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Restored ‘Pope’ bows

Oscar winner tackles cult pic's revival

In one week, Bob Murawski went from being an Oscar winner to obscurity.

But in a good way.

Murawski (who co-won an editing Oscar with his wife Chris Innis on “The Hurt Locker”), world premiered the restored version of legendary cult pic “Gone With the Pope,” by Duke Mitchell, a nightclub fixture in Vegas and Palm Springs from the 1950s throughout the ensuing decades, March 12 at the American Cinematheque in Hollywood.

Murawski is partnered with Sage Stallone in Grindhouse Releasing, which successfully distributes exploitation and cult movies, but why this one? “We started our company to give exploitation films the deluxe treatment,” says Murawski.

His 16-year journey restoring “Pope” started after watching Mitchell’s “The Executioner” with helmer Bill Lustig (“Maniac”). Lustig, Stallone and Murawski found out that Mitchell had died but his son lived close by in Hollywood. They tracked him down, and miracle of miracles, he had these dusty reels of “Pope” footage, and would they like to have a go at it?

The no-budget film — starring Mitchell as a gangster who hatches a plan to kidnap the pope in exchange for a ransom of $1 from every Catholic in the world — was a mess, unfinished, with no screenplay to speak of to use as reference. But Murawski saw a gem in the making. “It was a hobby,” Murawski says of the laborious process in which he digitally restored everything in his spare time, enlisting some of his talented friends in along the way, such as Paul Hart, Jody Fedele, Paul Ottosson (also a “Locker” Oscar winner), dialogue editor Robert Troy and Foley artist John Sanacore, and Marti Humphrey and Brad Semanoff, who had done the sound mix on “Drag Me to Hell.”

And he needed the help because Mitchell’s on-the-cheap shooting style — he fired the sound guy because he didn’t want to pay him, so the DP juggled camera and mics — left a technical mess. Mitchell had shot it in L.A. and Vegas over weekends between November 1975 and January 1976. Then he ran out of money, never was able to finish the film and died.

But it’s still a lesson in DIY filmmaking that kids today could learn from. “It’s the ulimate independent — he used short ends of films… he made it look like a big movie by using all kinds of locations, Santa Anita, Griffith Park, Palm Springs, Las Vegas casinos,” says Murawski. “He knew everyone,” and was able to film almost anywhere because of that — and by giving his donors bit parts in the film.

While Murawski used digital tools to restore the film, “Pope” will be shown theatrically on a 35mm print. “The Fotokem guys were amazed by the look of the film,” says Murawski. “It has that (film stock) period look that they can’t re-create with digital.”

Grindhouse will release “Pope” theatrically in Seattle and New York City, with other dates pending.

” ‘Hurt Locker’ was tough,” says Murawski, “but this was harder.”Murawski is partnered with Sage Stallone in Grindhouse Releasing, which distributes exploitation and cult movies. But why was this film a must for restoration?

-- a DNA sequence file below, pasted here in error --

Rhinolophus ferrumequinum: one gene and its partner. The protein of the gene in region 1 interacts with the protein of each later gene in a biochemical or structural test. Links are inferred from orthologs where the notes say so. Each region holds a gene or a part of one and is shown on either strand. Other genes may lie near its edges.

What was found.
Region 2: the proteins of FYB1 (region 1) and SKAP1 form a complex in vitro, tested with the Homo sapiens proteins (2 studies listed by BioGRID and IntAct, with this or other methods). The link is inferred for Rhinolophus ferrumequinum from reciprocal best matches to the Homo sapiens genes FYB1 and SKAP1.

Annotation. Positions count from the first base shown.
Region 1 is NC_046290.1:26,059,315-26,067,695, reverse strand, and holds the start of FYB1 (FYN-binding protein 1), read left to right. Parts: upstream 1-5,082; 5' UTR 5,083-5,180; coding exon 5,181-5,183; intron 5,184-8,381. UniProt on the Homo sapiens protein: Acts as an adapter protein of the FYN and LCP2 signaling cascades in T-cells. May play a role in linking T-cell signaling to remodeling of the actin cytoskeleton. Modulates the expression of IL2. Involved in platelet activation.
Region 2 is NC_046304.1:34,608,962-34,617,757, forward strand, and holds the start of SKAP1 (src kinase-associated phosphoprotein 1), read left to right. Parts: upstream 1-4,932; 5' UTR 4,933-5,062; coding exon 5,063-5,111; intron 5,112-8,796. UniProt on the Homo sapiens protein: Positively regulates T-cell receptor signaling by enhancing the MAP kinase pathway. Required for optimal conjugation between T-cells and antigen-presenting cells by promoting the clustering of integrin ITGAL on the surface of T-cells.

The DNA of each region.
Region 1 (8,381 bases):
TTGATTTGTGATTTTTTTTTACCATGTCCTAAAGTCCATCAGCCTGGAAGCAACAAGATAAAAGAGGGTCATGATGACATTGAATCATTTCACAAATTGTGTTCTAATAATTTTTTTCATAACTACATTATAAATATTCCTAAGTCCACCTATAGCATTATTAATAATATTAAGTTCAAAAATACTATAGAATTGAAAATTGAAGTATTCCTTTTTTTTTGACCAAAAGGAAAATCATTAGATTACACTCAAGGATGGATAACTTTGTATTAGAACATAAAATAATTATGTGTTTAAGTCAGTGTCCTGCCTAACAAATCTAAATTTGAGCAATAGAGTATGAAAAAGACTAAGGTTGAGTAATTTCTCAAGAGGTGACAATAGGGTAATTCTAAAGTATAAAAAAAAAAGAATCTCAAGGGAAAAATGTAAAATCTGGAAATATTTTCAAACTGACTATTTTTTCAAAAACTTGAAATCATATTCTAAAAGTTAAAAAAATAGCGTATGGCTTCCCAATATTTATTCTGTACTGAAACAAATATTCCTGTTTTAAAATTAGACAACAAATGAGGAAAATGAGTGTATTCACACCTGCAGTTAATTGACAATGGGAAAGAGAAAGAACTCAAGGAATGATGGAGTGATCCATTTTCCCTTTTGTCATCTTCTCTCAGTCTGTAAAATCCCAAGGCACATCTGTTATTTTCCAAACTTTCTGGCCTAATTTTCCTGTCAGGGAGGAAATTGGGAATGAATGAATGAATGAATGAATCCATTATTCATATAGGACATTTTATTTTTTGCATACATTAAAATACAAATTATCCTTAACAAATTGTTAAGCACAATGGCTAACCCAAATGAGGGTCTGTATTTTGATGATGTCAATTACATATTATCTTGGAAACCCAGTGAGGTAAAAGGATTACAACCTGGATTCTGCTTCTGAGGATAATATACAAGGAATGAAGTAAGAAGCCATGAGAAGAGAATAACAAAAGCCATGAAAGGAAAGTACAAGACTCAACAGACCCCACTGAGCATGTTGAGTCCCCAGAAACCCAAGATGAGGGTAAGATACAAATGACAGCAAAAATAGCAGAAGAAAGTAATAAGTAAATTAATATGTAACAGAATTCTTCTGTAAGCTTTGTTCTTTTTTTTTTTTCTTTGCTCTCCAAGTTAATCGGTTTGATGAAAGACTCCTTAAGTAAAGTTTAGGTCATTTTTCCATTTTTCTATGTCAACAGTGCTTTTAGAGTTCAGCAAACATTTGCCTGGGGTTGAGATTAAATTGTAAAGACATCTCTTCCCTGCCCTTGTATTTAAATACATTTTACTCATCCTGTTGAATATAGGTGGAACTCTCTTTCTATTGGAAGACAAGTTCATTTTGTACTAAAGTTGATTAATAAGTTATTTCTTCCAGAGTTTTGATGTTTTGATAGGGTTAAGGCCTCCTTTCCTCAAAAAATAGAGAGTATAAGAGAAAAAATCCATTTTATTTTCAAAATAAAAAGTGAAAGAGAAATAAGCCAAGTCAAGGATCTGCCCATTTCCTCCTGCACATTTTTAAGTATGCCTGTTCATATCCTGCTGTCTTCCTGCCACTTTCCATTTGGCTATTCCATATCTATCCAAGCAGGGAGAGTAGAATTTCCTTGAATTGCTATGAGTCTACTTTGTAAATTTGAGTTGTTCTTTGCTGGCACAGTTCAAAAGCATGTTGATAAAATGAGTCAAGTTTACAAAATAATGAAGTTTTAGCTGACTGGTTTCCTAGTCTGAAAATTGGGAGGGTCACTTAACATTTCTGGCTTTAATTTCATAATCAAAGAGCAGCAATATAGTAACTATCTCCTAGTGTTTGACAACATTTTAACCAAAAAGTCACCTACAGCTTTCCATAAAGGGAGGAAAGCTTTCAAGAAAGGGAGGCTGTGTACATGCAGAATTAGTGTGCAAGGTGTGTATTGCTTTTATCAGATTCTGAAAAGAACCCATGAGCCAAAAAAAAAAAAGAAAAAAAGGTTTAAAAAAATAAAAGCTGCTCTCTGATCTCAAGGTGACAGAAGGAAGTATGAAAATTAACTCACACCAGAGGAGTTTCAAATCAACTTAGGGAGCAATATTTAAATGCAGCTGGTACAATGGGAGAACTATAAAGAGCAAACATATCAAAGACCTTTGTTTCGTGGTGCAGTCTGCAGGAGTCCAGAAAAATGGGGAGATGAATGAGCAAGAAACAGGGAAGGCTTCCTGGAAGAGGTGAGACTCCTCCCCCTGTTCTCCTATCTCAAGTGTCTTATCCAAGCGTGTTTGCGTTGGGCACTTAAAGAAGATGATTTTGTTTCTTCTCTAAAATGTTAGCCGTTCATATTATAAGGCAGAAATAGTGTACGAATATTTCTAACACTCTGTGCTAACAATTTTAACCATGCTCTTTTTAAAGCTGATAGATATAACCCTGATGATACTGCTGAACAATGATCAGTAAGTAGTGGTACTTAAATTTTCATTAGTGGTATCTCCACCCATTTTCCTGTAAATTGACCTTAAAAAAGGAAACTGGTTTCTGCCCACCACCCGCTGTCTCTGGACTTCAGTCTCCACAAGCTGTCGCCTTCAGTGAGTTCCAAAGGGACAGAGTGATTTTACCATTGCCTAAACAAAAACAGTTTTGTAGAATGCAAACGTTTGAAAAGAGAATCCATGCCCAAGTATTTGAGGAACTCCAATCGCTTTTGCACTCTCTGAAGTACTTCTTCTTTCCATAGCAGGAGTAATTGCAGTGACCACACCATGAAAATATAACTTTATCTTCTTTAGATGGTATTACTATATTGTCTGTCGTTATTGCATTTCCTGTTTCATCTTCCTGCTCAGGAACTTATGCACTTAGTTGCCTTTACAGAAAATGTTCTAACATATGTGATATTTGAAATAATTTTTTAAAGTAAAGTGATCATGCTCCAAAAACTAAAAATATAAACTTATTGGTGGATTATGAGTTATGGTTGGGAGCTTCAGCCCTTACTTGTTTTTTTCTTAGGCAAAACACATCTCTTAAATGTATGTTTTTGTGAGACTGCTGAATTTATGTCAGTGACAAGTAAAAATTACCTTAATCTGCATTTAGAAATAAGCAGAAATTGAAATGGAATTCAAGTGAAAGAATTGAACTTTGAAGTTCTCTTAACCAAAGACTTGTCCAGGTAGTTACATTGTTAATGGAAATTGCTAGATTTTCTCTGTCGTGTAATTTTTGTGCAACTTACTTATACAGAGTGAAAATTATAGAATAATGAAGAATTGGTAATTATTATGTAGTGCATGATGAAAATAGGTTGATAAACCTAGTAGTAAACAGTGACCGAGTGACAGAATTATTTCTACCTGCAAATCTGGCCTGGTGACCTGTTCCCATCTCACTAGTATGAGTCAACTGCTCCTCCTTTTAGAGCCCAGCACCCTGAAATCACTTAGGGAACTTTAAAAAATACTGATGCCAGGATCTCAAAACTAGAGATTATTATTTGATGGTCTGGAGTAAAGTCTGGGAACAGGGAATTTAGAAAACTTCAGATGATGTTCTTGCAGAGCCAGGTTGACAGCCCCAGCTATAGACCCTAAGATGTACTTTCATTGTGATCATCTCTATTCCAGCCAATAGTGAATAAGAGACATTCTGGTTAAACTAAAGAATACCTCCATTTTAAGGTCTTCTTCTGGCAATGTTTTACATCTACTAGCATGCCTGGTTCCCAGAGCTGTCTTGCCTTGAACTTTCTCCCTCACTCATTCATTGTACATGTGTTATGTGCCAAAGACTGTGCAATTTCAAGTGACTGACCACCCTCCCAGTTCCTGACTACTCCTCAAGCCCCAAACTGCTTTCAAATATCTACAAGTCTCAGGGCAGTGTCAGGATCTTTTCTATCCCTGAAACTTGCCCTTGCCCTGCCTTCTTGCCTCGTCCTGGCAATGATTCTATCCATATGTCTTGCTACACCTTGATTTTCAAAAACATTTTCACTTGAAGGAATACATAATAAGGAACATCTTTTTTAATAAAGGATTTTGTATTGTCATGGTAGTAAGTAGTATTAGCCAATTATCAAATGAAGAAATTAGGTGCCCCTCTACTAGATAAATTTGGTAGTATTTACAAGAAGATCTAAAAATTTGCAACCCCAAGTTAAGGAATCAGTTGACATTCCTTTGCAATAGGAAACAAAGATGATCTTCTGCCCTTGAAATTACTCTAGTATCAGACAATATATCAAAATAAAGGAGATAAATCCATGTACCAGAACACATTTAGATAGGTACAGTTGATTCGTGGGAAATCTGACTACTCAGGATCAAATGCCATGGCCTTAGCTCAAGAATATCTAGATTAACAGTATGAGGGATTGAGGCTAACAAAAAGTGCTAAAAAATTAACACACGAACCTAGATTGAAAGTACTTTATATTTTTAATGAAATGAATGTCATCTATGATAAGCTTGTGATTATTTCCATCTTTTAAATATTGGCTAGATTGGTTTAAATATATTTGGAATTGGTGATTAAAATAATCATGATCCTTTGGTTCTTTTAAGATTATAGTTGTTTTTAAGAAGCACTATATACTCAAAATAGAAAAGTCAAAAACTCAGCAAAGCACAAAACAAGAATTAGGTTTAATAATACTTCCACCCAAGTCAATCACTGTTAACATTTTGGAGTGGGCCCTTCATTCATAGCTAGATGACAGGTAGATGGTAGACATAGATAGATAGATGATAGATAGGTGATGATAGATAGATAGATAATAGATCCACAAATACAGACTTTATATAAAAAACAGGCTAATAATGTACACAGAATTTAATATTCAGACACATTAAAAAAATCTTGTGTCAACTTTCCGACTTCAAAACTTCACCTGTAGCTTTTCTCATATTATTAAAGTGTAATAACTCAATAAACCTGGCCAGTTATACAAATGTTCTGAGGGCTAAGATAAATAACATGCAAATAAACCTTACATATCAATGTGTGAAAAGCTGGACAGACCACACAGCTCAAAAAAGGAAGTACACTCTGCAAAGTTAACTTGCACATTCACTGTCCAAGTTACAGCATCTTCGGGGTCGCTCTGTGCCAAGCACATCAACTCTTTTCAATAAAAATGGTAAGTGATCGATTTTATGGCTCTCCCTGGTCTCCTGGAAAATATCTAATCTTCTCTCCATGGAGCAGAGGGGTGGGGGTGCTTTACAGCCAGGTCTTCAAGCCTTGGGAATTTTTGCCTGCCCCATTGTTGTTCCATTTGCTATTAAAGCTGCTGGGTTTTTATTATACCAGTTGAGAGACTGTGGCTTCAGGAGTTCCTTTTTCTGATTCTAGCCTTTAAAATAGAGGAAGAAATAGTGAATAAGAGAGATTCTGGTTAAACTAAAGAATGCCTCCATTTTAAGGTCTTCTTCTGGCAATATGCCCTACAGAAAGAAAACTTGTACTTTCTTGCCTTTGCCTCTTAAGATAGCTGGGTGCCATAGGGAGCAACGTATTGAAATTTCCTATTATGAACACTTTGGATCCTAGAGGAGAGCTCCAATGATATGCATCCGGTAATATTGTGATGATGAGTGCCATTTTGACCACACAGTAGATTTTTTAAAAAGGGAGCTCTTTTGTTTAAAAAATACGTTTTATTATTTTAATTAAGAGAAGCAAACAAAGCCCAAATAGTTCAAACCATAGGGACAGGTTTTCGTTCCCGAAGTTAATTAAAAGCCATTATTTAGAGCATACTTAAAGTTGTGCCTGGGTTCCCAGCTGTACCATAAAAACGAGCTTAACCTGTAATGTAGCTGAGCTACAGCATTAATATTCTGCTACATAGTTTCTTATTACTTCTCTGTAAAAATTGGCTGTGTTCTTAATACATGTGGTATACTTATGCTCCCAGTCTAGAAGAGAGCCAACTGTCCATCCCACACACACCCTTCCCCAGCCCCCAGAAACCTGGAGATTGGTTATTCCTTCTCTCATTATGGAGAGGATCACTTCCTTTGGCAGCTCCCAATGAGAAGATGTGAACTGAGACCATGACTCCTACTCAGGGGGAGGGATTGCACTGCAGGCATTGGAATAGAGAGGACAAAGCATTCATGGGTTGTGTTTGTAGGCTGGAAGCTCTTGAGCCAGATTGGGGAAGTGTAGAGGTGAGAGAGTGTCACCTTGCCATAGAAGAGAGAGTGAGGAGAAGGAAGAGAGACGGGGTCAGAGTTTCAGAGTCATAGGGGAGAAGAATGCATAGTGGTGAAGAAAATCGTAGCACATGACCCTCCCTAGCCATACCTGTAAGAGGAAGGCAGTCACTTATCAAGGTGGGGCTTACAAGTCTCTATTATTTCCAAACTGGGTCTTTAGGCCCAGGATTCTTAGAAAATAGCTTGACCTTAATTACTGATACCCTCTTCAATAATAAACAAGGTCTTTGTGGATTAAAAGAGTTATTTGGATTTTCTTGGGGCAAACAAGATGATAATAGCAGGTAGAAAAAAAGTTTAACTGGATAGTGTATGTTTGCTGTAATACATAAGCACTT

“We started our company to give exploitation films the deluxe treatment,” says Murawski.

His 16-year journey restoring “Pope” started after watching Mitchell’s “The Executioner” with helmer Bill Lustig (“Maniac”). Lustig, Stallone and Murawski found out that Mitchell — a nightclub fixture in Vegas and Palm Springs beginning in the 1950s and on into the ensuing decades — had died, but that his son lived close by in Hollywood.

They tracked the son down, discovered that he had these dusty reels of “Pope” footage, and would they like to have a go at it?

The no-budget film — starring Mitchell himself as a gangster who hatches a plan to kidnap the pope in pursuit of a ransom of $1 from every Catholic in the world — was a mess, unfinished, with no screenplay to speak of to use as reference. But Murawski saw a gem in the making.

“It was a hobby,” Murawski says of the laborious process by which he digitally restored the footage in his spare time, enlisting some of his talented friends, such as Paul Hart, Jody Fedele, Paul Ottosson (also a “Locker” Oscar winner), dialogue editor Robert Troy and Foley artist John Sanacore, and Marti Humphrey and Brad Semanoff, who had done the sound mix on “Drag Me to Hell.”

And he needed the help because Mitchell’s on-the-cheap shooting style — he fired the sound guy because he didn’t want to pay him, so the d.p. juggled both the camera and the mics — left a technical mess. Pic was shot in L.A. and Vegas over weekends between November 1975 and January 1976. Then Mitchell ran out of money, was unable to finish the film and eventually died.

But it’s still a smart lesson in DIY filmmaking.

“It’s the ultimate independent — he used short ends of films … he made it look like a big movie by using all kinds of locations, Santa Anita, Griffith Park, Palm Springs, Las Vegas casinos,” says Murawski. “He knew everyone,” and was able to film almost anywhere because of that — and by giving his donors bit parts in the film.

While Murawski used digital tools to restore the film, “Pope” will be shown theatrically on a 35mm print. “The Fotokem guys were amazed by the look of the film,” says Murawski. “It has that (film stock) period look that they can’t re-create with digital.”

Grindhouse will release “Pope” theatrically in Seattle and New York City, with other dates pending.

” ‘Hurt Locker’ was tough,” says Murawski, “but this was harder.”

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